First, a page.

Wildtype co-founder and CEO Justin Kolbeck, a former diplomat who worked on food insecurity overseas, worries about how current practices would fuel a population’s growing demand for seafood. .

“The scope of what we face is so huge that if we don’t all succeed, we will collectively fail as a species,” he said. “We can’t solve this problem when we’re at this stage – we have to solve it now, while there’s still time for the oceans to recover.”

In many cases, seafood products travel several times around the world before reaching the final consumer.

“We are one environmental disaster away from extraordinary supply chain disruption and global seafood consumption is at an all-time high,” said Lou Cooperhouse, founder and CEO of BlueNalu, which is initially focused on the growth of bluefin tuna toro. Over the next decade, he envisions the construction of factories around the world capable of meeting consumer demands and says they are ready to scale rapidly.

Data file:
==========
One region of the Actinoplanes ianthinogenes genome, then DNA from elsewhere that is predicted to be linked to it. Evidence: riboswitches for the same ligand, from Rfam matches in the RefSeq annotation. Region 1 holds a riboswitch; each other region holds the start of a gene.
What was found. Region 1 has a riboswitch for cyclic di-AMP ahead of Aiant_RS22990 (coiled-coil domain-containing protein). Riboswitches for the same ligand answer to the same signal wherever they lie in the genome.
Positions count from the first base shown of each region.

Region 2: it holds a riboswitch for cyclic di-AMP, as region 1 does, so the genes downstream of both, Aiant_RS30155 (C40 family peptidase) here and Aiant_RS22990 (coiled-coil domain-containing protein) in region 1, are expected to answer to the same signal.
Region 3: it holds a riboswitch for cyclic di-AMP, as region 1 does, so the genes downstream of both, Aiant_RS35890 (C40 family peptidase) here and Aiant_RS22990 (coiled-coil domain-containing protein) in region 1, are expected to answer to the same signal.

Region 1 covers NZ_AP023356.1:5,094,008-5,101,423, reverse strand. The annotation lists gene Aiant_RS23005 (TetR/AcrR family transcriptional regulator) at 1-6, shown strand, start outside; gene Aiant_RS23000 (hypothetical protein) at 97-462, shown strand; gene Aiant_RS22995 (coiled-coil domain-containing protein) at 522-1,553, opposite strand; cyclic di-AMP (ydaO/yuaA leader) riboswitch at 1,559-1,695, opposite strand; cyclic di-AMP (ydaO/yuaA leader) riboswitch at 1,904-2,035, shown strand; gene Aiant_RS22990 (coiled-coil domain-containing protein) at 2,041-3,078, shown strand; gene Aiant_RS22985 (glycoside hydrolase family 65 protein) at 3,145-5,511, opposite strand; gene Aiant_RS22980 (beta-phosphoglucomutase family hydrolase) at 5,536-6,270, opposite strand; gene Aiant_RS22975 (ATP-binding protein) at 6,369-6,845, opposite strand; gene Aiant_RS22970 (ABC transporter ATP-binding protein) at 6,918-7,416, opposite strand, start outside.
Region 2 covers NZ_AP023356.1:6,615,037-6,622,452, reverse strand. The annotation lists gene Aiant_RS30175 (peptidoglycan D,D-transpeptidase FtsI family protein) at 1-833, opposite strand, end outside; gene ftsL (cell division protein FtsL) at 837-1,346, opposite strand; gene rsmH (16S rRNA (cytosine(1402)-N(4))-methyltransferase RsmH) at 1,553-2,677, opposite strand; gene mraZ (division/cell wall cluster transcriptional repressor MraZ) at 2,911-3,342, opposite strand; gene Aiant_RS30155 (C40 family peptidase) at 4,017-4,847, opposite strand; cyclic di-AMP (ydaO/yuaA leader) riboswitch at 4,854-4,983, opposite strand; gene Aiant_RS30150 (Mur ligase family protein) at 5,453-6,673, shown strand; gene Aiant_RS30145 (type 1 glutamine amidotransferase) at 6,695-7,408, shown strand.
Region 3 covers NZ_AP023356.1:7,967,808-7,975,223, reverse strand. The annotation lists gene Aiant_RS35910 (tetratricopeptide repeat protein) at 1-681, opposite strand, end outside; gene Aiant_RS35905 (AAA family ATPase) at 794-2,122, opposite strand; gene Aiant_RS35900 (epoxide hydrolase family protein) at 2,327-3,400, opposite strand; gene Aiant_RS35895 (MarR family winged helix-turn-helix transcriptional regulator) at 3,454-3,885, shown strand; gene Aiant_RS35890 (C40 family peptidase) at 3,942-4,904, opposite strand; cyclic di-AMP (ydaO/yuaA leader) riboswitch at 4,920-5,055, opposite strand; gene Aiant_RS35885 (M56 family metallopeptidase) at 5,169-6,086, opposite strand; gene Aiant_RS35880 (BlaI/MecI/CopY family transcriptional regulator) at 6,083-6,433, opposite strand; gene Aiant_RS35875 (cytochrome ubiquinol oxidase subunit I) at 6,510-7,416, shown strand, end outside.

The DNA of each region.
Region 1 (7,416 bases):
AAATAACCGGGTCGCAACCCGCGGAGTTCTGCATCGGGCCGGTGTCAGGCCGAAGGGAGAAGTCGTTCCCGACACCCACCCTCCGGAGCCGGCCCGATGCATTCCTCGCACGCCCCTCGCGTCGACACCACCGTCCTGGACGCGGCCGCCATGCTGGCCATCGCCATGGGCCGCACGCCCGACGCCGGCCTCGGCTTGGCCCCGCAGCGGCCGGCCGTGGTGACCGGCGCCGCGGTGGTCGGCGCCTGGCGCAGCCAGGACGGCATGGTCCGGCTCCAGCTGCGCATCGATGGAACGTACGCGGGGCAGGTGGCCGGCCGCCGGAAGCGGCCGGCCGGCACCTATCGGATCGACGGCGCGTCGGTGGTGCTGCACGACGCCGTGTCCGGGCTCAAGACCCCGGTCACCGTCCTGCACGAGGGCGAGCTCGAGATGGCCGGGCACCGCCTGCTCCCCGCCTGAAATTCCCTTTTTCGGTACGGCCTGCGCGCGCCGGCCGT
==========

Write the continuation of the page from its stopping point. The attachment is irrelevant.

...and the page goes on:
Sustainable sources of seafood are needed to meet the demand of a growing world population that is on track to reach 10 billion by 2050. As plant-based alternatives that look and taste like fish gain traction, cruelty-free seafood could be on the table within a year or two, pending regulatory approval from the United States Food and Drug Administration.

BlueNalu cell grown fried yellowtail amberjack fish taco. Photograph: Courtesy of BlueNalu

But critics say that for cell-grown seafood to be a better bet for the planet than fishing or farming, the industry would have to make its expensive products competitive and get consumers to voluntarily replace them with wild-caught fish. .